It’s also a challenge working in my field, in my city. In my experience, you have to go out and create your work when you’re in my field and from where I’m from. Not only is Baltimore not a fashion capital, but there’s a relatively small group of people in the field in comparison to places like NYC, ATL, LA, etc. I enjoy that challenge as well, though. It makes the work that much more exciting.

What celebrities would you like to style?

Solange, Claire Sulmers, Cindy Bruna, and Tammy Rivera are some of my favorites right now…they all have such versatile aesthetics. I’d love to style them all.

What’s the most memorable project you’ve participated in? 

This series entitled “Vintage Materialism” that I worked on with photographer, Kelvin Bulluck, is probably my most memorable because it was the first project where I was playing the role of Co Creative Director as well as Stylist. That’s when I realized I wanted to take on directing editorials as well.

Who do you want to give a shoutout to?

My mom, my rock, ”momager,” best friend, all in one. She’s my everything and she will do anything good to see me win. My favorite guy, my dad, who’s been my loving supporter and is always eager to help me plan and execute my goals. My siblings for being there to see every success and lesson learned and still cheering me on and keeping me so grounded. My grandparents for their immense patience, wisdom and support throughout my entire life. My uncle, Daniel, who is teaching me all about how to be the best Creative Entrepreneur I can be…and every single relative, friend, and person I love who has ever picked me up and dropped me off to school, work, a photoshoot, show, etc., complimented any of my work, sent me a nice text, given me a hug, lol…anything remotely positive.

All of these people keep me going in the direction of my dreams, so I had to name them all.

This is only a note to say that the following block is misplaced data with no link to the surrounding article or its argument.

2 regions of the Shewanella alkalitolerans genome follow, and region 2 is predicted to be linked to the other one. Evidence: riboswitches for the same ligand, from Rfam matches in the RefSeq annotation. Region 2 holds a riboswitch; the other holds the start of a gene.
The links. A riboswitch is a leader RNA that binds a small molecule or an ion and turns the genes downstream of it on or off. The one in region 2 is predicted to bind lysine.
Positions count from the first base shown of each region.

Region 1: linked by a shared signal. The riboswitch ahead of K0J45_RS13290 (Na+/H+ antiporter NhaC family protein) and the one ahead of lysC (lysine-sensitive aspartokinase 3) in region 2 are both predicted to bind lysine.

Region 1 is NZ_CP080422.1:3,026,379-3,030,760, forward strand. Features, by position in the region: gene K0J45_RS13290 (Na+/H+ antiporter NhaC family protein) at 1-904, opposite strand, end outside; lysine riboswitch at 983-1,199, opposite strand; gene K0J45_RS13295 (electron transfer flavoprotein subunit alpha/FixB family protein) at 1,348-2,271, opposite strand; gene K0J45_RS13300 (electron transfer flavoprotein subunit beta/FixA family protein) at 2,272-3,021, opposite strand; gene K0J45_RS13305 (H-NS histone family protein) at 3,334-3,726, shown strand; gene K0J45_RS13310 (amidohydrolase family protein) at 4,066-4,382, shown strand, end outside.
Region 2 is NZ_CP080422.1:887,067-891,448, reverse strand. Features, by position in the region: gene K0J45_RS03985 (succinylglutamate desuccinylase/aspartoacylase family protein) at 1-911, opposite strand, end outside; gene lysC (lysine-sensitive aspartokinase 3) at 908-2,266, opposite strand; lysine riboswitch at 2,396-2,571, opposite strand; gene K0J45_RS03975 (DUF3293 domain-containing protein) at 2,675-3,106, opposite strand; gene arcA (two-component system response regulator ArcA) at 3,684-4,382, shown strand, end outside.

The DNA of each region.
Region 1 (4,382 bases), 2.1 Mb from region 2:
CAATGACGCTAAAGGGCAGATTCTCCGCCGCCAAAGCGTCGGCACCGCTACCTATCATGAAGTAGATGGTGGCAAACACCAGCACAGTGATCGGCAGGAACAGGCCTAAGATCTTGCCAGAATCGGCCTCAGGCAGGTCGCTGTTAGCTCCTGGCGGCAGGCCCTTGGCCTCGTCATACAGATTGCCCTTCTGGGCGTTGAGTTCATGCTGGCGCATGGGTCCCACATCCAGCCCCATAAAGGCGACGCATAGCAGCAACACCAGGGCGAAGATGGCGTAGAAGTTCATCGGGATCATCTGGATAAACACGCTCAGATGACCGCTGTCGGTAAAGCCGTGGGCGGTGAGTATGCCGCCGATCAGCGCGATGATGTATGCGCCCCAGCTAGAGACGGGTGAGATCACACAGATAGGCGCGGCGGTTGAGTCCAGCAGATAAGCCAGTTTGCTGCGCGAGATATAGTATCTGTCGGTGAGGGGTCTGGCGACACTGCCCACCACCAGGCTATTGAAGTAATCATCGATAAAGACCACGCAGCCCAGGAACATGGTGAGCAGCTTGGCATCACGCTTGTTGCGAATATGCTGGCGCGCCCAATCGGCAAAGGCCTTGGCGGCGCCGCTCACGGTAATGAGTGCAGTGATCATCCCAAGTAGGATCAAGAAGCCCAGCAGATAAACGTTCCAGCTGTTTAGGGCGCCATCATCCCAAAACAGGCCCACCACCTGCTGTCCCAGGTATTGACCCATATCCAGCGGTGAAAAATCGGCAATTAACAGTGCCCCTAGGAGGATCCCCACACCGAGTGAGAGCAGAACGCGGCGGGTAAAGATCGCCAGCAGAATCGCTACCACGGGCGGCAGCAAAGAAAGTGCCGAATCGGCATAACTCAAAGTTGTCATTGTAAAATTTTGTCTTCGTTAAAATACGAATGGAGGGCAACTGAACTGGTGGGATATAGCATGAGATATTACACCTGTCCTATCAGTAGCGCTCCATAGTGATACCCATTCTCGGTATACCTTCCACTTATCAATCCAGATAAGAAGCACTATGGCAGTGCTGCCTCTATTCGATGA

What fashion trend do you wish would come back? 

I honestly don’t need any of them to. Good “trends” never really go out of style. So I’ll continue to wear them and reference them in my work, regardless.

What is the most life-changing event that you’ve experienced? 

The passing of my best friend, Alisha, was definitely the most life changing event for me. She was into fashion, as well. She wanted to study it and have a career in the field, and we related to each other in that way. Losing her and seeing how hard she worked to finish school during our senior year in high school as she battled with her sickness just made me want to work ten times harder in all of my endeavors, especially when it came to my career in fashion. She’ll always be a reason for me to keep going.

What’s your greatest failure, and how did you overcome it? 

My greatest failure is honestly self-doubt. There was a point where I started believing the people who told me that my passion wasn’t “practical” or that it was just a phase and that I should put my focus elsewhere. I overcame it through personal development and choosing to spend my time with more supportive, positive people, even if that meant a lot less people…. This is still something I’m working on to this day.

What’s your greatest achievement, and how has it shaped you? 

I think my biggest achievement is not waiting for anyone’s stamp of approval or the possession of all the right resources to pursue my passion. Many may disagree, but I believe that if you wait for all the right connections, approval, and resources to start, you will NEVER start because there will always be some obstacle in your way. Realizing that and moving forward is my proudest moment.

For anyone who wants to get in touch with Sharra, here’s some contact information:

FStop: Profile


MM: Profile

Sharra, thanks so much for interviewing with us! We look forward to the constant evolution to “The Definition of Walking Art.”


Special thank you to Mick Ben, Pamela, and everyone from the FStop team for putting this together. Comment your thoughts on the interview below. ✨💕 See more inspiring F Stop interviews here


"The definition of walking art."